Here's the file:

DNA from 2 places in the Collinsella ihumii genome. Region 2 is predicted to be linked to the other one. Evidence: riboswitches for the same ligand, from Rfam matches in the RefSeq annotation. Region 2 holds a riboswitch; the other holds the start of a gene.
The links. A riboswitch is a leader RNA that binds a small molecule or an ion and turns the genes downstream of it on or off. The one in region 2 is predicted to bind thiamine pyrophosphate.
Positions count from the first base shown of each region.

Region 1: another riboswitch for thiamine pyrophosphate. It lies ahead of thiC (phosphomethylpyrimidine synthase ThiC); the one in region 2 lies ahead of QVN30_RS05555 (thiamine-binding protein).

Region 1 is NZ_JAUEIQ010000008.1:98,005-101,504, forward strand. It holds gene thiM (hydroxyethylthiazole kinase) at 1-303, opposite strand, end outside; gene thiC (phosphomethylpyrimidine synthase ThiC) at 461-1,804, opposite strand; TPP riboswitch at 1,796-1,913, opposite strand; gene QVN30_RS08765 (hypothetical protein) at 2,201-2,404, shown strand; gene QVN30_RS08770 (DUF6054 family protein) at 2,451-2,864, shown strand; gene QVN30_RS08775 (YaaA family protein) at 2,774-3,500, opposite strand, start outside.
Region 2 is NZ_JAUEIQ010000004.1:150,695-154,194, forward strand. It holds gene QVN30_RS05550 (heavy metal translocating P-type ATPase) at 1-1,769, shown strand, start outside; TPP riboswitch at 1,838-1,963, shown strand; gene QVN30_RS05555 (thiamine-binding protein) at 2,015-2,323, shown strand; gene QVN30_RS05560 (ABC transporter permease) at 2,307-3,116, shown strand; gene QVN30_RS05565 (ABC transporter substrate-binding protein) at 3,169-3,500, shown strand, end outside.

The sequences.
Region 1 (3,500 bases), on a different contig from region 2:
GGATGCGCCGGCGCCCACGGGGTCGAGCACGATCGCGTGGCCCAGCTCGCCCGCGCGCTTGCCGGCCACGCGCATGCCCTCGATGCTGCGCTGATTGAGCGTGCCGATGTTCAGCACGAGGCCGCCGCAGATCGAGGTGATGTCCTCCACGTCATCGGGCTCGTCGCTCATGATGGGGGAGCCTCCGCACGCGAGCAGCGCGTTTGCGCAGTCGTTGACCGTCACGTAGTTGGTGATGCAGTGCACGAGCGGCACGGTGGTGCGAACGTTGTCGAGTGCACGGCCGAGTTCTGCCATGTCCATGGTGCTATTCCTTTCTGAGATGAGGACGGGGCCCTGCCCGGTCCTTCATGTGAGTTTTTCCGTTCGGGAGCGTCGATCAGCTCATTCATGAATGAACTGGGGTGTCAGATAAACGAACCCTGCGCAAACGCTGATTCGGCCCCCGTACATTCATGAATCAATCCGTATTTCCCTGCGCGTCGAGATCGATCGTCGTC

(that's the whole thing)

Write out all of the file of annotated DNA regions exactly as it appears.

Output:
DNA from 2 places in the Collinsella ihumii genome. Region 2 is predicted to be linked to the other one. Evidence: riboswitches for the same ligand, from Rfam matches in the RefSeq annotation. Region 2 holds a riboswitch; the other holds the start of a gene.
The links. A riboswitch is a leader RNA that binds a small molecule or an ion and turns the genes downstream of it on or off. The one in region 2 is predicted to bind thiamine pyrophosphate.
Positions count from the first base shown of each region.

Region 1: another riboswitch for thiamine pyrophosphate. It lies ahead of thiC (phosphomethylpyrimidine synthase ThiC); the one in region 2 lies ahead of QVN30_RS05555 (thiamine-binding protein).

Region 1 is NZ_JAUEIQ010000008.1:98,005-101,504, forward strand. It holds gene thiM (hydroxyethylthiazole kinase) at 1-303, opposite strand, end outside; gene thiC (phosphomethylpyrimidine synthase ThiC) at 461-1,804, opposite strand; TPP riboswitch at 1,796-1,913, opposite strand; gene QVN30_RS08765 (hypothetical protein) at 2,201-2,404, shown strand; gene QVN30_RS08770 (DUF6054 family protein) at 2,451-2,864, shown strand; gene QVN30_RS08775 (YaaA family protein) at 2,774-3,500, opposite strand, start outside.
Region 2 is NZ_JAUEIQ010000004.1:150,695-154,194, forward strand. It holds gene QVN30_RS05550 (heavy metal translocating P-type ATPase) at 1-1,769, shown strand, start outside; TPP riboswitch at 1,838-1,963, shown strand; gene QVN30_RS05555 (thiamine-binding protein) at 2,015-2,323, shown strand; gene QVN30_RS05560 (ABC transporter permease) at 2,307-3,116, shown strand; gene QVN30_RS05565 (ABC transporter substrate-binding protein) at 3,169-3,500, shown strand, end outside.

The sequences.
Region 1 (3,500 bases), on a different contig from region 2:
GGATGCGCCGGCGCCCACGGGGTCGAGCACGATCGCGTGGCCCAGCTCGCCCGCGCGCTTGCCGGCCACGCGCATGCCCTCGATGCTGCGCTGATTGAGCGTGCCGATGTTCAGCACGAGGCCGCCGCAGATCGAGGTGATGTCCTCCACGTCATCGGGCTCGTCGCTCATGATGGGGGAGCCTCCGCACGCGAGCAGCGCGTTTGCGCAGTCGTTGACCGTCACGTAGTTGGTGATGCAGTGCACGAGCGGCACGGTGGTGCGAACGTTGTCGAGTGCACGGCCGAGTTCTGCCATGTCCATGGTGCTATTCCTTTCTGAGATGAGGACGGGGCCCTGCCCGGTCCTTCATGTGAGTTTTTCCGTTCGGGAGCGTCGATCAGCTCATTCATGAATGAACTGGGGTGTCAGATAAACGAACCCTGCGCAAACGCTGATTCGGCCCCCGTACATTCATGAATCAATCCGTATTTCCCTGCGCGTCGAGATCGATCGTCGTC